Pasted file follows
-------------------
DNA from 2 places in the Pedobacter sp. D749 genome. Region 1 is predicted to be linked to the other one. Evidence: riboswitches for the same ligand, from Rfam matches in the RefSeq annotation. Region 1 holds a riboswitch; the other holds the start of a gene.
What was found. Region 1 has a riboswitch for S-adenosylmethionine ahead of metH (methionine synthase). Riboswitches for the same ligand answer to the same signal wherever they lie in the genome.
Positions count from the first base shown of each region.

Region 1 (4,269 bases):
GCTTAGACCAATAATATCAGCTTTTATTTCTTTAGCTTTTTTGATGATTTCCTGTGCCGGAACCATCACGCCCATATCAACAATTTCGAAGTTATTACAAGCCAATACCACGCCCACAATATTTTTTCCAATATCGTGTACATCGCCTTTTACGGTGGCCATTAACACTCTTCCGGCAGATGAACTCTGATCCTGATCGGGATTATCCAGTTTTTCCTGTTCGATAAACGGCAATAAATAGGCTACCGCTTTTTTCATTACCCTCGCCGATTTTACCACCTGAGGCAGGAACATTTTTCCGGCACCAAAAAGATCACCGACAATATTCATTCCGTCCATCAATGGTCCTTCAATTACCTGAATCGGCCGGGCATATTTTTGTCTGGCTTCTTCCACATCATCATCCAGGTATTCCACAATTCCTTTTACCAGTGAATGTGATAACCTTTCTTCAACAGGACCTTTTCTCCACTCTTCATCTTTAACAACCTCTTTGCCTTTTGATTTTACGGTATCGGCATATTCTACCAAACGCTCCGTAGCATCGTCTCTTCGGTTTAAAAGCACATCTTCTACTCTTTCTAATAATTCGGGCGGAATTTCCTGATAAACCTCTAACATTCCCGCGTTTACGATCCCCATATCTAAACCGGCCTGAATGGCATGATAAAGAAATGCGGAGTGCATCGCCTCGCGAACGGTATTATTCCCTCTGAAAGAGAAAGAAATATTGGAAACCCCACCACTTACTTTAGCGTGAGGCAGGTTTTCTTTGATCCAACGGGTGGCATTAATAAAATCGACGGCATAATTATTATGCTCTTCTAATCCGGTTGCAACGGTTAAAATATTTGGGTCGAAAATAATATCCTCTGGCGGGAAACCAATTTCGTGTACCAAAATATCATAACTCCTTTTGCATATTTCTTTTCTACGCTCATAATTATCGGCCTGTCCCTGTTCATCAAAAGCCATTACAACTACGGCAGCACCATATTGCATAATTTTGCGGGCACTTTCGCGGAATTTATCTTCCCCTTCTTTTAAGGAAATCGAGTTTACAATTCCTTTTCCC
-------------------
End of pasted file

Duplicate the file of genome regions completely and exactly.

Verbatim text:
DNA from 2 places in the Pedobacter sp. D749 genome. Region 1 is predicted to be linked to the other one. Evidence: riboswitches for the same ligand, from Rfam matches in the RefSeq annotation. Region 1 holds a riboswitch; the other holds the start of a gene.
What was found. Region 1 has a riboswitch for S-adenosylmethionine ahead of metH (methionine synthase). Riboswitches for the same ligand answer to the same signal wherever they lie in the genome.
Positions count from the first base shown of each region.

Region 1 (4,269 bases):
GCTTAGACCAATAATATCAGCTTTTATTTCTTTAGCTTTTTTGATGATTTCCTGTGCCGGAACCATCACGCCCATATCAACAATTTCGAAGTTATTACAAGCCAATACCACGCCCACAATATTTTTTCCAATATCGTGTACATCGCCTTTTACGGTGGCCATTAACACTCTTCCGGCAGATGAACTCTGATCCTGATCGGGATTATCCAGTTTTTCCTGTTCGATAAACGGCAATAAATAGGCTACCGCTTTTTTCATTACCCTCGCCGATTTTACCACCTGAGGCAGGAACATTTTTCCGGCACCAAAAAGATCACCGACAATATTCATTCCGTCCATCAATGGTCCTTCAATTACCTGAATCGGCCGGGCATATTTTTGTCTGGCTTCTTCCACATCATCATCCAGGTATTCCACAATTCCTTTTACCAGTGAATGTGATAACCTTTCTTCAACAGGACCTTTTCTCCACTCTTCATCTTTAACAACCTCTTTGCCTTTTGATTTTACGGTATCGGCATATTCTACCAAACGCTCCGTAGCATCGTCTCTTCGGTTTAAAAGCACATCTTCTACTCTTTCTAATAATTCGGGCGGAATTTCCTGATAAACCTCTAACATTCCCGCGTTTACGATCCCCATATCTAAACCGGCCTGAATGGCATGATAAAGAAATGCGGAGTGCATCGCCTCGCGAACGGTATTATTCCCTCTGAAAGAGAAAGAAATATTGGAAACCCCACCACTTACTTTAGCGTGAGGCAGGTTTTCTTTGATCCAACGGGTGGCATTAATAAAATCGACGGCATAATTATTATGCTCTTCTAATCCGGTTGCAACGGTTAAAATATTTGGGTCGAAAATAATATCCTCTGGCGGGAAACCAATTTCGTGTACCAAAATATCATAACTCCTTTTGCATATTTCTTTTCTACGCTCATAATTATCGGCCTGTCCCTGTTCATCAAAAGCCATTACAACTACGGCAGCACCATATTGCATAATTTTGCGGGCACTTTCGCGGAATTTATCTTCCCCTTCTTTTAAGGAAATCGAGTTTACAATTCCTTTTCCC